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Spare us the crude comments on social media

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Some social media communication and exchanges, especially relating to religious considerations, stick out like a sore thumb.

We sometimes see crude and uncouth communications expressing divergent points of view. In expletive-laden language with vulgar words included, one is sometimes reminded to stay in one’s lane.

I believe the virtues of the Islamic faith encourage its adherents to display the highest conduct and decorum to everyone, bearing in mind we are each created by the divine Creator.

To be rude is to directly say to the Divine that the way He assigned us to different religions or ethnicities was a mistake. The direct implication is that people are graded or treated differently as a creation of God. Does that make any sense at all, from a spiritual or scriptural point of view?

Some thoughts to consider:

  • Would we want to insult God? If the answer is no, why do we think we have impunity in judging some of our sisters and brothers as somehow lesser human beings than us?
  • Do we feel insulated in our perception that we have an exclusivity in our belief that is denied to others who are different?
  • Do we really believe that some beings, created by the same God, are undeserving of our trust, even when we seek each other in faith fellowship?
  • Doesn’t God or faith desire oneness among us, with openness and transparency? Is not unity central to any scripture, whichever the source?
  • Is it futile to try to achieve oneness through the seemingly hopeless quest for unity?

Personally, I feel any act of inexcusable conduct or immorality towards others is unacceptable and anti-God. So too the imposition of one group’s personal values and belief systems on others – ie the curtailing of their liberties and the intrusion into their personal space.

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If we arrogantly sermonise about the goodness of our faith and preach about the greatness of our God without considering if others would be offended – this is not without consequences. The result is we might be rejected by others and perceived to be offering fables of faith.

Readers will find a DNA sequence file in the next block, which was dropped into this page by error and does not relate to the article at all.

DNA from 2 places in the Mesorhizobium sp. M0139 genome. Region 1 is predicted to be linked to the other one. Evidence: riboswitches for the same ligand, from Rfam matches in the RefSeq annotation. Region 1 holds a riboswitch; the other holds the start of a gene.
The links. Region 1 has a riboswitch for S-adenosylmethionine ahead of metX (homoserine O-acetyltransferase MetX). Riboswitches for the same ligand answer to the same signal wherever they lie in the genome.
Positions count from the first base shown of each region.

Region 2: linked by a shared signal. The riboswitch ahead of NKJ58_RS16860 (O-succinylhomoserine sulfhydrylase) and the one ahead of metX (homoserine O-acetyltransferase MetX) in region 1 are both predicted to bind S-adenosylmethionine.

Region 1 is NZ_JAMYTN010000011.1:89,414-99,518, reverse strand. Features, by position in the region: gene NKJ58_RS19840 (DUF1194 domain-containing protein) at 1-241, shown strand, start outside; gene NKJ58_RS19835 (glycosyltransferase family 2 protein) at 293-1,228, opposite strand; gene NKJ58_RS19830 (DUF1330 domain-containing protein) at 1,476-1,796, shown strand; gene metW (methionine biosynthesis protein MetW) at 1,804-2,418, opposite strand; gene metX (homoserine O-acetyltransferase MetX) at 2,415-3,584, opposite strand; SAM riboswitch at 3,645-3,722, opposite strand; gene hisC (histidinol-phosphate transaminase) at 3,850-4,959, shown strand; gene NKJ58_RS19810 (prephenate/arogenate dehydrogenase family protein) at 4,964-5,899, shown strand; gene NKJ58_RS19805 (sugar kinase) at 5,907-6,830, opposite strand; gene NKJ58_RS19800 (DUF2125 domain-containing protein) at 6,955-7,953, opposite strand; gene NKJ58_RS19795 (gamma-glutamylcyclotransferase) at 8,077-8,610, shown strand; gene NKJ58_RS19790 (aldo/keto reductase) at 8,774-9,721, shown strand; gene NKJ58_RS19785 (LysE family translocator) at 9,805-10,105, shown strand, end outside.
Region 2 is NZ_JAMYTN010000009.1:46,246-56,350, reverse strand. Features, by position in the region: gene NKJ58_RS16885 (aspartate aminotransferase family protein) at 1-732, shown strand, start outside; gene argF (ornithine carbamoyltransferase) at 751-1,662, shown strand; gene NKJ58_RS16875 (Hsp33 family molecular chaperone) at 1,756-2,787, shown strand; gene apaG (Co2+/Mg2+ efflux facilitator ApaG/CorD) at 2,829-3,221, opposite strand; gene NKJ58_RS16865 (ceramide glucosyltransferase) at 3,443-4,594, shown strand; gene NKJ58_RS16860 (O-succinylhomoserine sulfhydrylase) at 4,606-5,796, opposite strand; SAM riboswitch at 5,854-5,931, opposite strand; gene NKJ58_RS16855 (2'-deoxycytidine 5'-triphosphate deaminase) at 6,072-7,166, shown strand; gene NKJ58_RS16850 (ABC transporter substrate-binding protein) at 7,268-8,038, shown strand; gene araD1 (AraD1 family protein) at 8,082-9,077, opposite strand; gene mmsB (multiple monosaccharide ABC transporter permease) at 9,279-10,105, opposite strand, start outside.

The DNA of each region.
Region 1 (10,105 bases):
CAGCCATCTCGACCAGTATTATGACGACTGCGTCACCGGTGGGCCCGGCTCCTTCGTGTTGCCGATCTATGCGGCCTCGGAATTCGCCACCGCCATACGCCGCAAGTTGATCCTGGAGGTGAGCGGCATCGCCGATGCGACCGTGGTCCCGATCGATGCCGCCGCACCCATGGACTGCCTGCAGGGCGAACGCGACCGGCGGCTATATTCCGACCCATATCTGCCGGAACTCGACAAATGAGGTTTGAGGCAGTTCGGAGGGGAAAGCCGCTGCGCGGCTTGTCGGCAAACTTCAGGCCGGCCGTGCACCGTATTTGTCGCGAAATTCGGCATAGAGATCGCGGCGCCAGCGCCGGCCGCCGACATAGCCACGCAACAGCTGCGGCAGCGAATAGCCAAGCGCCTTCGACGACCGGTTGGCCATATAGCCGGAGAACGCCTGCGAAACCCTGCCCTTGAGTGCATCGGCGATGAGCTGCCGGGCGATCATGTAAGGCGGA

Many of us think we are in our own gilded cage, premised on an illusory superiority, and with the delusion that we should each stay in our own lanes. But let us ponder: is this the desire of the Divine or the dictates of inflated egos?

Consider a fully clothed young teenager innocently posing in a T-shirt but still subjected to a barrage of negative comments. Any female, across the board, should not be subjected to such scrutiny through the lens of any faith.

The personal liberty to dress as one feels appropriate or comfortable is a right. We respect people regardless of their attire.

But females are being castigated offensively by narrow-minded groups and condemned for being who they are. Some of the criticism even comes from other females.

We want a society of equality where the female is dignified and respected. I appeal to the sisterhood of females to stand up and defend their sisters. I remember a female in full Muslim attire a few years ago who was raped on a bus and killed. What did this innocent young woman ever do to deserve that?

Another example is that of an apartment community which collects management fees equally from all owners or occupants. The apartment’s management has expressed in a notice that the barbecue pit is only for halal use.

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This is an absurdity. Should we have a separate barbecue pit for every religious setting?

I suspect a small but vociferous minority is infringing on the rights of others. It is baffling and appalling that such discrimination exists and public spaces are becoming a combat zone of exclusivity on the premise of faith.

Have we inexcusably forgotten that the purpose of our existence is not to serve the interests of the haves or those who are in a majority. We exist to serve the have-nots or those who are in a minority.

The abyss – the enveloping darkness we could descend into, where we could be a mirror image of Afghanistan or any other hell of no return – is a potential reality.

Some choose to discriminate using all kinds of excuses to defer to a minority mob of thugs and hoodlums. Personal liberty is held to ransom when one bows in acquiescence to whatever distorted narrative that is presented. The slaves of tomorrow are being manufactured today, when respectful challenge is absent.

To deal with any differences or disagreements, my personal faith as a Christian prompts me to serve as an ambassador of my faith. May I invite others to also become ambassadors of their own faiths so that we can reciprocate each other’s goodwill and trust.

The views expressed in Aliran's media statements and the NGO statements we have endorsed reflect Aliran's official stand. Views and opinions expressed in other pieces published here do not necessarily reflect Aliran's official position.

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Kingsley Francis
Kingsley Francis
23 Jan 2023 1.08pm

We are a plural society and therefore it requires acceptance, tolerance and most of all love and respect. All religions locally and abroad advocate these.

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